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This information is a guide and should not be used as a substitute for professional legal advice.

Published: May 2023

Rooming houses

A rooming house is a building or apartment with one or more rooms for rent, where at least 4 people can live. Rooming houses are different from other share houses as the rooming house operator decides who lives there and usually has individual agreements with each resident.

Moving in

Rooming houses are legally required to be registered with the local council and meet official minimum standards. Some rooming houses are not registered but must still follow the laws.

Know your rights when moving in – for example, the operator cannot charge more than 14 days’ rent in advance and must not discriminate against you.

For more information on what you should do and what information you should get when you move in, see our page Moving in (rooming houses).

Living in a rooming house

You have legal rights as a resident of a rooming house. For example, the rooming house operator must give you 24-hour access, keep the property in good repair and respect your privacy.

For more information on living in a rooming house, and how to protect your rights, see our page Living in a rooming house.

Shared rooms

Some rooming houses have shared rooms, where you either share with someone you choose, or you share with people the rooming house operator chooses.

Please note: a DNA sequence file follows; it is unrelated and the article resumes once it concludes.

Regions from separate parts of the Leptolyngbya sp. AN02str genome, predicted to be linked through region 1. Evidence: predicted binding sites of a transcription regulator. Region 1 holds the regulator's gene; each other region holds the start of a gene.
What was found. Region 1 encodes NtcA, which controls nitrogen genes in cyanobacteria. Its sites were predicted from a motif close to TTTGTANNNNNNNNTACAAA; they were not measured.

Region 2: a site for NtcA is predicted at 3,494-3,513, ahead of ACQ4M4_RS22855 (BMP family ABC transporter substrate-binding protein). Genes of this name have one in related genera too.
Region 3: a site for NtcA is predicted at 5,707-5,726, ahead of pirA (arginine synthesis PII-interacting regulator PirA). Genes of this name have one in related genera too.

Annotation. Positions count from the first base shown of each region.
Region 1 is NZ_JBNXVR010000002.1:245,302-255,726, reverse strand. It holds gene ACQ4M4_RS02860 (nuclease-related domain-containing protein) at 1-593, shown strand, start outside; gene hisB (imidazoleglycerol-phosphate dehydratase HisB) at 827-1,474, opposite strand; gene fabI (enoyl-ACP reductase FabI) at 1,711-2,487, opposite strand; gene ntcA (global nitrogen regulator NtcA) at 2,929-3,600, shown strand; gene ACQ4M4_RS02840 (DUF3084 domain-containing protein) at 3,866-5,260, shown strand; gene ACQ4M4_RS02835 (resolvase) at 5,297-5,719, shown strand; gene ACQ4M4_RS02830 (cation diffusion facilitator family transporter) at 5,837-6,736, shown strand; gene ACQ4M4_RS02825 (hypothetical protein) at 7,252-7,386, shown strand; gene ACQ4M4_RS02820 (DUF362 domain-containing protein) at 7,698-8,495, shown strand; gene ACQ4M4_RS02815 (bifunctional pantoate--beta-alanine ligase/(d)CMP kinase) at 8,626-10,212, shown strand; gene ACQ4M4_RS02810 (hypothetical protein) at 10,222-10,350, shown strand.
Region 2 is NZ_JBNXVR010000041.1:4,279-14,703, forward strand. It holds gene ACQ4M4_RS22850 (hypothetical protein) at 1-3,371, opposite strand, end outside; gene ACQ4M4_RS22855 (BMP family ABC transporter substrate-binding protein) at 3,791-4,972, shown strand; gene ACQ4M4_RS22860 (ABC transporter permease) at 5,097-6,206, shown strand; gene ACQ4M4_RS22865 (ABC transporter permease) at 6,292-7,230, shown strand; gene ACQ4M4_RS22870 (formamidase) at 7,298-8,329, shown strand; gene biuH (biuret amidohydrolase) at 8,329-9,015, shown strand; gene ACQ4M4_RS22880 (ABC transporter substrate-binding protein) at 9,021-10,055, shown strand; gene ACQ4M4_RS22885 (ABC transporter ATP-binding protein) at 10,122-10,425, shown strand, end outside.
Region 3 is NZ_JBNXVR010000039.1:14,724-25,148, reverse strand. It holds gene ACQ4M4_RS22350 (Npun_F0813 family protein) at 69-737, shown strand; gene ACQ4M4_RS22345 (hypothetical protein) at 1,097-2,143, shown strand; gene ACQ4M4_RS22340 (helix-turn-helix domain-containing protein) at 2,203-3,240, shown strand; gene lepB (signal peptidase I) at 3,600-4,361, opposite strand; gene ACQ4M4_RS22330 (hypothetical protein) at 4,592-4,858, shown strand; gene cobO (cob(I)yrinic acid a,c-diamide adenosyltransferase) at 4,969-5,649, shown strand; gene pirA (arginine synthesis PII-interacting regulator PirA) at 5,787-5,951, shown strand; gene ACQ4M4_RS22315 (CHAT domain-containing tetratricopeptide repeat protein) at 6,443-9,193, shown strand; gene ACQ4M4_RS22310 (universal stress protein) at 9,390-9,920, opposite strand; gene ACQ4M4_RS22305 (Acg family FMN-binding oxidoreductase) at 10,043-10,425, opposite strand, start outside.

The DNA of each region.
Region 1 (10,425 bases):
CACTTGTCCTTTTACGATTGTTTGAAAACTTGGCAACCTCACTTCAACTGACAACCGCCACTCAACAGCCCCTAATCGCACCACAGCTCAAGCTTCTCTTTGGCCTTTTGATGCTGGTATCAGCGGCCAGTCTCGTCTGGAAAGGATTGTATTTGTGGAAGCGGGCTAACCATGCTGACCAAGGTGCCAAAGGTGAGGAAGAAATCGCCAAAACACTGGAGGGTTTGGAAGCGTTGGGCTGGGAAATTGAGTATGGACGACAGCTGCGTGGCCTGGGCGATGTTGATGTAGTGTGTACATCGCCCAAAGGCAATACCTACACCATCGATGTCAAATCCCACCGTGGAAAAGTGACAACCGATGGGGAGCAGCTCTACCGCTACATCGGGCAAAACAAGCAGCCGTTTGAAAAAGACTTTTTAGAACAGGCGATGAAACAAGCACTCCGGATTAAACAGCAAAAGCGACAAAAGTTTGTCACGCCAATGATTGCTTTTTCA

When you apply to move into a rooming house, the operator must give you a notice telling you if you will be renting a room for yourself or a shared room.

If you’re in a shared room and they want to add a new person to your room, they must get your permission.

For more information on shared rooms and your rights see our page Sharing rooms (rooming houses).

Duties and breaches

Rooming house operators and residents have duties under the law that must be followed. For example, the operator must carry out repairs when needed.

If you or the rooming house operator do not follow (breach) any duties, the other can give a ‘notice of breach of duty’ telling them to fix the problem, and/or pay compensation.

For more information see our page Duties and breaches (rooming houses).

Moving out

If you want to move out, you need to give the rooming house operator notice of your intention to vacate. If you move out without giving notice, or before the end of your notice period, the rooming house operator might ask you to pay rent to cover the notice period.

Find out more about moving out on our page Moving out (rooming houses).

Notices to vacate and evictions

Sometimes the rooming house operator wants you to move out. If a rooming house operator gives you a notice to vacate because they want to evict you there are legal steps they must follow.

Getting a notice to vacate does not always mean that you must move out.

For more information see our pages Notices to vacate (rooming houses), Evictions (rooming houses) and Moving out (rooming houses).

Useful contacts

Tenants Victoria
Tenancy Assistance and Advocacy Program [TAAP]
Tenancy Plus


View our handy pocket guide on moving in, living in, and moving out of a rooming house.

Tenants Victoria Rooming House Residents Handbook

Related pages

Moving in (rooming houses)
Living in a rooming house
Sharing rooms (rooming houses)
Duties and breaches (rooming houses)
Moving out (rooming houses)
Notices to vacate (rooming houses)
Evictions (rooming houses)

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